The effect of intratracheal pulmonary ventilation on the decrease of dead space in rabbits with acute respiratory failure

Kook Hyun Lee, Jie Ae Kim, Hyun Sung Cho

Research output: Contribution to journalArticle

Abstract

Objective: A technique that improves the efficiency of alveolar ventilation should decrease the pressure required and reduce the potential for lung injury during mechanical ventilation. High partial pressure of carbon dioxide (P(a)CO2) can be tolerated if associated with a lower airway pressure as in permissive hypercapnia (PH). Intratracheal pulmonary ventilation (ITPV) was developed to allow a decrease in physiological dead space during mechanical ventilation. We compared the effect of hybrid ventilation (HV) as a modification of ITPV with PH on the decrease of tidal volume and airway pressures in rabbits with acute respiratory failure. Methodology: Tracheostomy was performed in seven rabbits ventilated under volume-controlled mode in the supine position. Arterial blood gas analysis, airway pressures, and dead space ventilation were measured at respiratory rates of 20/min as control values. Oleic acid (OA) of 0.06 mL/kg was injected to induce acute respiratory failure. Tidal volume (VT) was elevated to maintain P(a)CO2 in the normal range. These same parameters were measured as OA values. Then V(T) was reduced to the control level to allow PH. Hybrid ventilation was initiated by inserting a reverse thrust catheter (RTC) into the endotracheal tube. Hybrid ventilation consists of a pressure-controlled mode of mechanical ventilation and ITPV while flushing fresh gas continuously via the RTC. Respiratory parameters were compared under control, OA, PH and HV conditions. Results: Oleic acid injection decreased partial pressure of oxygen (P(a)O2) from 401±35 mmHg to 129±39 mmHg, increased V(T) from 42±5 mL to 52±10 mL, and increased dead space (V(D))/V(T) ratio from 0.65±0.07 to 0.71±0.07. During PH, the increase in P(a)CO2 was accompanied by an increase in V(D)/V(T) ratio from 0.71±0.07 to 0.79±0.03 and by a decrease of peak inspiratory pressure (PIP) from 19.4±4.0 cmH2O to 16.8±3.1 cmH2O. P(a)CO2 was lowered from 50±5 mmHg in PH to 39±5 mmHg in HV with a lower V(T). V(D)/V(T) ratio in HV which was as low as that in control. Conclusions: Hybrid ventilation is an effective and easy-to-use ventilatory modality to reduce P(a)CO2 and airway pressures by the reduction in V(D)/V(T) ratio in acute respiratory failure model.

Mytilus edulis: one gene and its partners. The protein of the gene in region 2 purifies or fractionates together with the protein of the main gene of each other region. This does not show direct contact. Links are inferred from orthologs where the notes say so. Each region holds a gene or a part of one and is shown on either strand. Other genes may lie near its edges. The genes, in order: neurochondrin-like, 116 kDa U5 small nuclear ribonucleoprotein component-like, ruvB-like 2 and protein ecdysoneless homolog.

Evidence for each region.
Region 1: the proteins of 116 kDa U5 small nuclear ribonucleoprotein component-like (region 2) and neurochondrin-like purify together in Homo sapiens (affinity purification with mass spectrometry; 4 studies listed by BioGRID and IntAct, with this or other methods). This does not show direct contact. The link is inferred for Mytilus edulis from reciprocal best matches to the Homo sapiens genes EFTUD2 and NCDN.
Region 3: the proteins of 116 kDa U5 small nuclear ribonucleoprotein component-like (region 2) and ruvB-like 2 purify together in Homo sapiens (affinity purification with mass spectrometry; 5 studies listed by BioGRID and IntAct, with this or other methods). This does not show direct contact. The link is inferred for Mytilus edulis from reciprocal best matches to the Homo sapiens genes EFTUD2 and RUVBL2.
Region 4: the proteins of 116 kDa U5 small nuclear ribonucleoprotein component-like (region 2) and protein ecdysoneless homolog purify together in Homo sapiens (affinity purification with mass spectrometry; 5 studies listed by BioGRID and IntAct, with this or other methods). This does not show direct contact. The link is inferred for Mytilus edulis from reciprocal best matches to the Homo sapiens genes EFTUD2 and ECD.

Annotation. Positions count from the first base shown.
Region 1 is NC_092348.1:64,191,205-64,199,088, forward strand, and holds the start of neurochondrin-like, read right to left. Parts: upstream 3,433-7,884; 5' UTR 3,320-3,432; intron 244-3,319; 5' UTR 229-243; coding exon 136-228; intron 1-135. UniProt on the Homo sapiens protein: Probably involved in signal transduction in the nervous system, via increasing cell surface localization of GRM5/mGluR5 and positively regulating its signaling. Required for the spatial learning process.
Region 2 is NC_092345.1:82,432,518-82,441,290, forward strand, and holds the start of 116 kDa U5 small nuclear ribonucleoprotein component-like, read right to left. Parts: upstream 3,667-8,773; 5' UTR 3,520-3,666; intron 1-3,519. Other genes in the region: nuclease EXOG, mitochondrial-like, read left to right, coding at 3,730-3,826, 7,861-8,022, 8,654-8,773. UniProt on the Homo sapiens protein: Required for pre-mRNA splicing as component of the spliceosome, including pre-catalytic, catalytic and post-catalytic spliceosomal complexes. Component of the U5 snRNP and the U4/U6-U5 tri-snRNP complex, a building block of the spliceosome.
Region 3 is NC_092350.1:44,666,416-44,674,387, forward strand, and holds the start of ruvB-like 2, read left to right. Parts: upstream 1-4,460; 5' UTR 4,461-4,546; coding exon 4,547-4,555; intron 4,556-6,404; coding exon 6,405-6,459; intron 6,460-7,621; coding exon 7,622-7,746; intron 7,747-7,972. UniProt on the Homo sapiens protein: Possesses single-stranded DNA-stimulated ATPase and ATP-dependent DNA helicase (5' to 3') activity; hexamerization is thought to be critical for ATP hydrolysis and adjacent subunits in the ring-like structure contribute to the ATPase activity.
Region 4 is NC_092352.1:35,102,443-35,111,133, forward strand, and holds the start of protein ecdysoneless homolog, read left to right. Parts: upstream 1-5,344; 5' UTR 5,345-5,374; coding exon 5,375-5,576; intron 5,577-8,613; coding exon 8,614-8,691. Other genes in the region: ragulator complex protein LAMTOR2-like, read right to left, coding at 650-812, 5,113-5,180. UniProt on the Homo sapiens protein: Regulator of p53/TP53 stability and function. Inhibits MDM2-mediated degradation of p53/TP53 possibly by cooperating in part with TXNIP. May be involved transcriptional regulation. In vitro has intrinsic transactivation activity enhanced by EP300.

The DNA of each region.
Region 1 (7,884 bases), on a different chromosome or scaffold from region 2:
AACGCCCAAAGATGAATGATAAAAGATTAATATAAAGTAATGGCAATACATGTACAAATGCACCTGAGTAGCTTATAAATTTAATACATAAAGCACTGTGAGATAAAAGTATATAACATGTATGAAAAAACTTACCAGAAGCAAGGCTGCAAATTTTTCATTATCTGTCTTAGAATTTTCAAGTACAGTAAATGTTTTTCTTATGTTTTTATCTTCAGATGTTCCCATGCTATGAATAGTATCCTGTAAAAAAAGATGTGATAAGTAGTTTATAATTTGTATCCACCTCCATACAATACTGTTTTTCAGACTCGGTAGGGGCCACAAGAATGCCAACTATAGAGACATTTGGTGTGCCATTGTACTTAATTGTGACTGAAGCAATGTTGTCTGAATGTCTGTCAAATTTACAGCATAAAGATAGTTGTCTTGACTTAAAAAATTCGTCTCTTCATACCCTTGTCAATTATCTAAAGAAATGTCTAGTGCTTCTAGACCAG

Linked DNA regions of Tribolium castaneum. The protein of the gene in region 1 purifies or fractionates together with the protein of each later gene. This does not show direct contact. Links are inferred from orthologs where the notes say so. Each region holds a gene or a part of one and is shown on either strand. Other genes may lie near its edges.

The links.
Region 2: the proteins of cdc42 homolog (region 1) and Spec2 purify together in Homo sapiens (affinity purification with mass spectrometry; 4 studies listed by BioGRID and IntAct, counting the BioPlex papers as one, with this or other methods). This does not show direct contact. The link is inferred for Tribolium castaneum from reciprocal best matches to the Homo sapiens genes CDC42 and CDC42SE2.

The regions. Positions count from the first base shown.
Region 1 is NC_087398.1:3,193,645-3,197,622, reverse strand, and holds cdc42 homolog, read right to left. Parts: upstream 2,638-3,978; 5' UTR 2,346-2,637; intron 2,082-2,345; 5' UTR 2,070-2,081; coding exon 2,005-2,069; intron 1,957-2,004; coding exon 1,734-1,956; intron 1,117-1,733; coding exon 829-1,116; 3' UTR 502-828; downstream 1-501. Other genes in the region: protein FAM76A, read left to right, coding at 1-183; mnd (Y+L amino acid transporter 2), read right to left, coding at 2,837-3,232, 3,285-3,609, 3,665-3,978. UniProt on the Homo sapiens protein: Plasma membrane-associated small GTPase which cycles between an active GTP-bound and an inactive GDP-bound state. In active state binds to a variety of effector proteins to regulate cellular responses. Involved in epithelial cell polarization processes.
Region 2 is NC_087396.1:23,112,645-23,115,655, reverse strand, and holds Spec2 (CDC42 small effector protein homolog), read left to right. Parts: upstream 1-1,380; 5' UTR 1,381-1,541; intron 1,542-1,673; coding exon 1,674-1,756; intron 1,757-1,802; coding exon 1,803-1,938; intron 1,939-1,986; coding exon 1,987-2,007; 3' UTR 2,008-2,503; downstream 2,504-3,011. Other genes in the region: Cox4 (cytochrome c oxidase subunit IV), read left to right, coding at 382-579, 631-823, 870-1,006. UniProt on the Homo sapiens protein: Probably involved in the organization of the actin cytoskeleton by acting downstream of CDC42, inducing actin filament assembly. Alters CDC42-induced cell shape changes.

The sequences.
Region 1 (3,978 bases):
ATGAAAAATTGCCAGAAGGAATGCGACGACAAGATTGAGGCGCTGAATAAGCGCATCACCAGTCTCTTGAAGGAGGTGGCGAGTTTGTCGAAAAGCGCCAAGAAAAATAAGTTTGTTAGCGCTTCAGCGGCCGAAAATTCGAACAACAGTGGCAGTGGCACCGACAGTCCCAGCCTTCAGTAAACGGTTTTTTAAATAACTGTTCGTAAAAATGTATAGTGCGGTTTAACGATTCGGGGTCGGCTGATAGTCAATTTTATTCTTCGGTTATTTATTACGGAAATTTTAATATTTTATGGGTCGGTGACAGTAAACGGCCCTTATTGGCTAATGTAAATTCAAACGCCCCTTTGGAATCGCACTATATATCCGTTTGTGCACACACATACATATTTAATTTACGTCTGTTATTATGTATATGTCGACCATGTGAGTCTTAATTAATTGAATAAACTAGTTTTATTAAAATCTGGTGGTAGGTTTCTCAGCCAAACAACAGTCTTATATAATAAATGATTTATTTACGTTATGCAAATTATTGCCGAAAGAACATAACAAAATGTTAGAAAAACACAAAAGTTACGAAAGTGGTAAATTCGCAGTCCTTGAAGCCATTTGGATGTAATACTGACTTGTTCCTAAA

Original languageEnglish
Pages (from-to)65-69
Number of pages5
JournalRespirology
Volume5
Issue number1
DOIs
Publication statusPublished - Apr 3 2000

All Science Journal Classification (ASJC) codes

  • Pulmonary and Respiratory Medicine

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